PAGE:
Campus pushing agenda?
It doesn’t take very long to run into political opinions at Santa Monica College’s campus. From candidates at club meetings to workers wearing Prop 30 buttons on the quad, ideology is everywhere. But what happens when it reaches the classroom?
According to Teri Bernstein, chair of the Professional Ethics and Responsibilities Committee at the school, students have alleged complaints of teachers’ outspoken biases for years. However, teachers are entitled to their opinions as much as the next person — but with a few conditions.
For starters, the first amendment protects a professor’s right to free speech, but only as long as they fairly present both sides of the story. And teachers aren’t allowed to use school funded resources like computers, pens, envelopes, and more to “support or oppose ballot measures and candidates,” according to the California Education Code.
Also, as a government funded entity, SMC is required to have voter registration documents.
“I think [professors] can go as far as they want as long as they let the other side be presented,” said Bernstein. She also said teachers hold the right to speak their minds, which includes wearing political pins.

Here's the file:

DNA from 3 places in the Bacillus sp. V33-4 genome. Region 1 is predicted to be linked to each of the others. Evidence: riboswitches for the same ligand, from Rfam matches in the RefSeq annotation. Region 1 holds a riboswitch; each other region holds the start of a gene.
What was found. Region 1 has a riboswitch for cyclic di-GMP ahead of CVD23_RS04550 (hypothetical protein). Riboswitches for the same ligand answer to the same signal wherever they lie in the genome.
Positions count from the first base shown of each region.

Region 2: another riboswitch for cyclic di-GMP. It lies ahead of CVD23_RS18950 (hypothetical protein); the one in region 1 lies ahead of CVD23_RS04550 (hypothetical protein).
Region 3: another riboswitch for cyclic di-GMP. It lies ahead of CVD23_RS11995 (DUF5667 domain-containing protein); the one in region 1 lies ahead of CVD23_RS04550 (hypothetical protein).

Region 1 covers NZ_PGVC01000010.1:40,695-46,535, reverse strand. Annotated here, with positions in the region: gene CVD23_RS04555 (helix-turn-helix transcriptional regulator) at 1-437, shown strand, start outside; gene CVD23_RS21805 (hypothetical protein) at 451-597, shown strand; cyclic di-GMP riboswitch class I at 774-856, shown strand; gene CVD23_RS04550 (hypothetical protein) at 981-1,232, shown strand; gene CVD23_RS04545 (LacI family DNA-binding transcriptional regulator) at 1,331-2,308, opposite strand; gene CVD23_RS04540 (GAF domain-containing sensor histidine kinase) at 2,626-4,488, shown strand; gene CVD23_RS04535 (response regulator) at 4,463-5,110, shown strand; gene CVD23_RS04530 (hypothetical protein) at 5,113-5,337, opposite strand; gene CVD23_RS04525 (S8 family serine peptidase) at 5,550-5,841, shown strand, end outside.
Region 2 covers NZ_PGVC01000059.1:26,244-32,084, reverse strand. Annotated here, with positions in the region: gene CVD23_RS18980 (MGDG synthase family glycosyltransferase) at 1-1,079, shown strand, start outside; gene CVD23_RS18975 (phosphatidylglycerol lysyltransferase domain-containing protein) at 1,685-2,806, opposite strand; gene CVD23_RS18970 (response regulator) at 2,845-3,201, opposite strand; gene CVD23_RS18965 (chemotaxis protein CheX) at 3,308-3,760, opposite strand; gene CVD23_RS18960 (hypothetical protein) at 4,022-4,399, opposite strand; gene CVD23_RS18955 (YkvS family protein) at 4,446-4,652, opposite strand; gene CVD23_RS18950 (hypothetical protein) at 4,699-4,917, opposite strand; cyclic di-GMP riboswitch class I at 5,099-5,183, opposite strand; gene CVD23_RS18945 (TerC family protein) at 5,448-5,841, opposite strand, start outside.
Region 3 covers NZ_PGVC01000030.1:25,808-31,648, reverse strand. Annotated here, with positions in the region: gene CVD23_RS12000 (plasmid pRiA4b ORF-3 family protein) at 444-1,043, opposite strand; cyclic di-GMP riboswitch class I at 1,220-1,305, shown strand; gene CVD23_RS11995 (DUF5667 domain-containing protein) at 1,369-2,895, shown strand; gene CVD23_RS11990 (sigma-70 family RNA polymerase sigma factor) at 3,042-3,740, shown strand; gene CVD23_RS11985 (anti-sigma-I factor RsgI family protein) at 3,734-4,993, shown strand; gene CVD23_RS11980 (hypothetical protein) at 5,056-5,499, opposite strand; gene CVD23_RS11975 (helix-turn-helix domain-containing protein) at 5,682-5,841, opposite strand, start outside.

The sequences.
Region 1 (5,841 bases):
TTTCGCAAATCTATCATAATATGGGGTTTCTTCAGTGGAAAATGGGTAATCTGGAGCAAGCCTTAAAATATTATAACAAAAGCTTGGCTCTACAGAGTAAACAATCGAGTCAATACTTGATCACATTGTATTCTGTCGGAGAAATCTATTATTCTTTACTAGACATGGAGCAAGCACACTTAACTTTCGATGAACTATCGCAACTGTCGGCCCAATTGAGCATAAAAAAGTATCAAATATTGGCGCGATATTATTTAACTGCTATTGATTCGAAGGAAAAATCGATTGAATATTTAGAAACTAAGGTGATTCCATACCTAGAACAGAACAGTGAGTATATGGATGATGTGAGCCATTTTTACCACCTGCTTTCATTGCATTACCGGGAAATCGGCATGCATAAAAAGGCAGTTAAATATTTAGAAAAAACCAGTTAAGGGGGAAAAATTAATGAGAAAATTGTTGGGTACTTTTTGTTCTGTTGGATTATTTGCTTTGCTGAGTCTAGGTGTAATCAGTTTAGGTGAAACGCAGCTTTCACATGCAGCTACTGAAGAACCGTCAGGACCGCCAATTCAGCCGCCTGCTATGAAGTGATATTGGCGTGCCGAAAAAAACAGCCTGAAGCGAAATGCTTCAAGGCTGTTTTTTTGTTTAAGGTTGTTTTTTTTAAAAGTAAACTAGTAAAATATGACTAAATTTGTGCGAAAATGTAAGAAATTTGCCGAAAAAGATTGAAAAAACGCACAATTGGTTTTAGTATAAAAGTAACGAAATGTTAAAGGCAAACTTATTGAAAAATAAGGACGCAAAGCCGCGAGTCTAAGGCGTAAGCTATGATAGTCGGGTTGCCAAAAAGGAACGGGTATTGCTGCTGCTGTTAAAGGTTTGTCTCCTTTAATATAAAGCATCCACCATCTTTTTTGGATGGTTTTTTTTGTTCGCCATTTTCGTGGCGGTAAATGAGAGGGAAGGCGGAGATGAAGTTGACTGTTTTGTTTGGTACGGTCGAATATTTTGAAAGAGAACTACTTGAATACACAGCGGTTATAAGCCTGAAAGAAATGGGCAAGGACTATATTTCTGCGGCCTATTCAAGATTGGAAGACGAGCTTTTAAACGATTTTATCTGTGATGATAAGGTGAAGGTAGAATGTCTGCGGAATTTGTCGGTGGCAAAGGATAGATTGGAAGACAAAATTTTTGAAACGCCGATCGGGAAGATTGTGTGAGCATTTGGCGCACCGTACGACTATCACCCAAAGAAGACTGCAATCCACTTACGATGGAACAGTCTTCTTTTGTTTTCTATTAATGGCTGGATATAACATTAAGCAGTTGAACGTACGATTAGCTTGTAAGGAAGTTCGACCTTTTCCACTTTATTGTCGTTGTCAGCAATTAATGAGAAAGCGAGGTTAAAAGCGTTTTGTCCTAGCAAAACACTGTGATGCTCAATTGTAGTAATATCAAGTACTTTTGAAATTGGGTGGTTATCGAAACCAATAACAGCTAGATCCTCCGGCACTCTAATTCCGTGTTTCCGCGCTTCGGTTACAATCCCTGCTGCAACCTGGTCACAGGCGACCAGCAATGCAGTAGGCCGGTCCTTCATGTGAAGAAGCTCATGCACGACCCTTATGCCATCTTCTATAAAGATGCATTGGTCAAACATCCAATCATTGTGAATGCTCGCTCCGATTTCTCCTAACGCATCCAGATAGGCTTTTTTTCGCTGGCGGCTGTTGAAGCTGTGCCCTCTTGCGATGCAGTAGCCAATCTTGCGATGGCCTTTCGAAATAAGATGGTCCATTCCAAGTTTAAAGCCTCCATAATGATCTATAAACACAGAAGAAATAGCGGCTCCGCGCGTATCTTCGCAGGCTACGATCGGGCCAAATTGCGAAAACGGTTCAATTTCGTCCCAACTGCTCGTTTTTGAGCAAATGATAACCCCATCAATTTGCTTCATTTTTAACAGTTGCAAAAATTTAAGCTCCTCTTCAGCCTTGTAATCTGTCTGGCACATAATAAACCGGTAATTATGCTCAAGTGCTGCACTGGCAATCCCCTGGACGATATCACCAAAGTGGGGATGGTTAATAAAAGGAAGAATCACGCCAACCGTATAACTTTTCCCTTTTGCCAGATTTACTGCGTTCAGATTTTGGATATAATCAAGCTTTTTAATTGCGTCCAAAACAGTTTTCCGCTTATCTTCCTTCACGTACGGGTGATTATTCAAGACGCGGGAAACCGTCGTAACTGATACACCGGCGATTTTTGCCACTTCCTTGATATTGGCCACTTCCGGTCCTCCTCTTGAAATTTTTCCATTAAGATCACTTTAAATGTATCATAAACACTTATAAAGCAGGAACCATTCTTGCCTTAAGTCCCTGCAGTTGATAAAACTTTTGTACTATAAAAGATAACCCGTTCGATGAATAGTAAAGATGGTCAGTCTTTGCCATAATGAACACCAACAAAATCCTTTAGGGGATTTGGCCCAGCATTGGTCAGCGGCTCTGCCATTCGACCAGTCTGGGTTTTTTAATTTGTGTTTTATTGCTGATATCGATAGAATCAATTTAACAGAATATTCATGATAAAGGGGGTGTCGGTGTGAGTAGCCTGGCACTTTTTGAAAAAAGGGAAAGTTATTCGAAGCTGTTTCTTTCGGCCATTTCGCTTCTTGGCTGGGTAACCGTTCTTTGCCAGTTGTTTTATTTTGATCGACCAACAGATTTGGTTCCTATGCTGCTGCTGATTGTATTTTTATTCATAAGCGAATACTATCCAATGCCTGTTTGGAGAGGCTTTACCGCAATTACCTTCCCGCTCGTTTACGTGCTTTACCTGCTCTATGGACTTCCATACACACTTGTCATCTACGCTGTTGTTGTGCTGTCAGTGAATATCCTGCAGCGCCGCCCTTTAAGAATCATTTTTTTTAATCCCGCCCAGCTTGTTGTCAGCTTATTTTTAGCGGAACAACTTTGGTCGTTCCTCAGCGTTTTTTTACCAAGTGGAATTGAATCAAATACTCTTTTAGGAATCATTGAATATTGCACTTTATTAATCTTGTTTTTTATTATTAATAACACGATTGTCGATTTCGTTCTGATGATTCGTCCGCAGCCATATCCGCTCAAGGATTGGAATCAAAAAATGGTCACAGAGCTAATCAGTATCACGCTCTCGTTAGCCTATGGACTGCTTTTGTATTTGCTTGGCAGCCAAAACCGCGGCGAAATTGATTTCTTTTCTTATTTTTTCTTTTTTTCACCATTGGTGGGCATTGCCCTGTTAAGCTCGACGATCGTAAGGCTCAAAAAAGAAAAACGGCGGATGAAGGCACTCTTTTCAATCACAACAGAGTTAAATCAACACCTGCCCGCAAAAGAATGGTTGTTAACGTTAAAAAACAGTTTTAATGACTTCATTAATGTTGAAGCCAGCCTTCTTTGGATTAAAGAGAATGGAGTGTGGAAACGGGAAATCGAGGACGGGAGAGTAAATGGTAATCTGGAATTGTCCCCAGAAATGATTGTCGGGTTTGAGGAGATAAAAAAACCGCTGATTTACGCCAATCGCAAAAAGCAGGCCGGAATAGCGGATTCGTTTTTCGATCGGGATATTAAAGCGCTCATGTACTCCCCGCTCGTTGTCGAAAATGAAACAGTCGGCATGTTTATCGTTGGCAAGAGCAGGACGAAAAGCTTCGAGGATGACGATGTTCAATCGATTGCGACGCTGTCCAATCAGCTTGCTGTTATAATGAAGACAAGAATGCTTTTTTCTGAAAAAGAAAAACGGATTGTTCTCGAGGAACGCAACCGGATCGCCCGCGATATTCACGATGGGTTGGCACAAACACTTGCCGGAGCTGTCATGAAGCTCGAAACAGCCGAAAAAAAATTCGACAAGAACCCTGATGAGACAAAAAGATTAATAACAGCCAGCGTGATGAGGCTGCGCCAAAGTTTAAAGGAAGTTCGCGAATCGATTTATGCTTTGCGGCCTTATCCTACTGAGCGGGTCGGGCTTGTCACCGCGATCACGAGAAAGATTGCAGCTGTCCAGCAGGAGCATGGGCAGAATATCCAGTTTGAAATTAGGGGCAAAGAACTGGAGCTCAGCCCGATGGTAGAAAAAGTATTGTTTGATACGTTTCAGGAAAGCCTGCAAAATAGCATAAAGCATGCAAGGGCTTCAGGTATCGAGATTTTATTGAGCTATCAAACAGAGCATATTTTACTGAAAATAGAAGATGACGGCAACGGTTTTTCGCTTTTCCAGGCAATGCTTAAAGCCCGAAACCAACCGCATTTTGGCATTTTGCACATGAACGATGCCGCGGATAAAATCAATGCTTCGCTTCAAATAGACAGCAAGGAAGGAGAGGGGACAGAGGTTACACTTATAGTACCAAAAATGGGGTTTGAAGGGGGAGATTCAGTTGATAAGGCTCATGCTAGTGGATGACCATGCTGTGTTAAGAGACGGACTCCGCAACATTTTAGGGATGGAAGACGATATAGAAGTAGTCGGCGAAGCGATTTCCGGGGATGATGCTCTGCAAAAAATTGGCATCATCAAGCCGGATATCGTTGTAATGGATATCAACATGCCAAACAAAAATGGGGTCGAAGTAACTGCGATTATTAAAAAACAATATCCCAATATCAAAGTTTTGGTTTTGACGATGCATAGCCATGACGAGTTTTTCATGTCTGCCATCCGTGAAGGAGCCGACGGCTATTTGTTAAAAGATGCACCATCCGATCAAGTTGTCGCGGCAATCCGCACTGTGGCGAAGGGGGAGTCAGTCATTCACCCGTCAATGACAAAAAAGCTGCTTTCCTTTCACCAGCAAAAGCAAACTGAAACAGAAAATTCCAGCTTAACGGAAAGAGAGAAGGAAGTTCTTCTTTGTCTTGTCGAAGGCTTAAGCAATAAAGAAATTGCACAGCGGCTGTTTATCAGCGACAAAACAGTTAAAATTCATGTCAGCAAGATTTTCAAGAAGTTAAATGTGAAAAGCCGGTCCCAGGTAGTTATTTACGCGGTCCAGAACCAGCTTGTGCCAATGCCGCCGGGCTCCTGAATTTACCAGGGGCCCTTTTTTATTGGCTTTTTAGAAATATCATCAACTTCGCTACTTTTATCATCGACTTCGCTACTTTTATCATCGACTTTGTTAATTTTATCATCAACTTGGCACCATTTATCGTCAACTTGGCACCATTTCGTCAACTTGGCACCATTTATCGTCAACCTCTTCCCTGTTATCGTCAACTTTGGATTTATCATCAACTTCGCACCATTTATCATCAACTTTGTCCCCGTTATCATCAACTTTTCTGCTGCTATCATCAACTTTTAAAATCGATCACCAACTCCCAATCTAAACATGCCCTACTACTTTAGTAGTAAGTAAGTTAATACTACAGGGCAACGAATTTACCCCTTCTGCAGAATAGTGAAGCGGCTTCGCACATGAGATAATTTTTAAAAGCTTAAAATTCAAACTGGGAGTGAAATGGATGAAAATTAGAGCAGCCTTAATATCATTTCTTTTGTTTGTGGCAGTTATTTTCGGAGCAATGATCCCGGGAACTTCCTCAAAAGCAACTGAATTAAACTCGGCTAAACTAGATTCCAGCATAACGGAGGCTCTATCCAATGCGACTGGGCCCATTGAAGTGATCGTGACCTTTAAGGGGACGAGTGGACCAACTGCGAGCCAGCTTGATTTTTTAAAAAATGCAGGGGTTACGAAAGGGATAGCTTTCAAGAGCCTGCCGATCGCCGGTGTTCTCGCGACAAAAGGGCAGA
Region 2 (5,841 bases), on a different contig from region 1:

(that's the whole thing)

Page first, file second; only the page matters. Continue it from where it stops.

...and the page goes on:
Conversely, California law states: “No officer or employee of a local agency shall participate in political activities of any kind while in uniform.” According to Bernstein, “uniform” pertains to anyone in an actual uniform like Police and Classified Employees, and typically dis-includes teachers.
That means that those workers in the quad are technically not allowed to display support for any campaign or candidate.
A document was released from the college on behalf of Executive Vice President Randy Lawson, outlining and detailing what professors and staff members can and can’t say in regards to their political opinions.
“Even if these discussions do come up and people get uncomfortable, it’s great,” she said. “It’s an important life-skill to live and work with people with different opinions than you.”
Currently, PERC is drafting a document that advises professors on how to approach political discussions. “It talks mainly about sensitivity to the needs of others, erring on the side of caution,” said Bernstein. The document was born from a complaint submitted by a student about a teacher who she found pushed his opinions excessively.
“I think it’s really important for teacher’s to be balanced in class,” said Benjamin Allen, a Political Science professor. “Our job is to encourage critical thought among our students.”
Allen’s comment falls in line with PERC’s Statement on Ethics, which in part reads that teachers should “protect students’ academic freedom and encourage tolerance and open-mindedness in the pursuit of learning, while modeling and fostering honest academic conduct.”
“It’s completely appropriate for a professor to help a student understand an issue,” said James Stramel, a Professor of Philosophy. However, as a professor, he has avoided speaking for or against Proposition 30.
“I think that teachers do have a responsibility to check themselves and be mindful,” he said.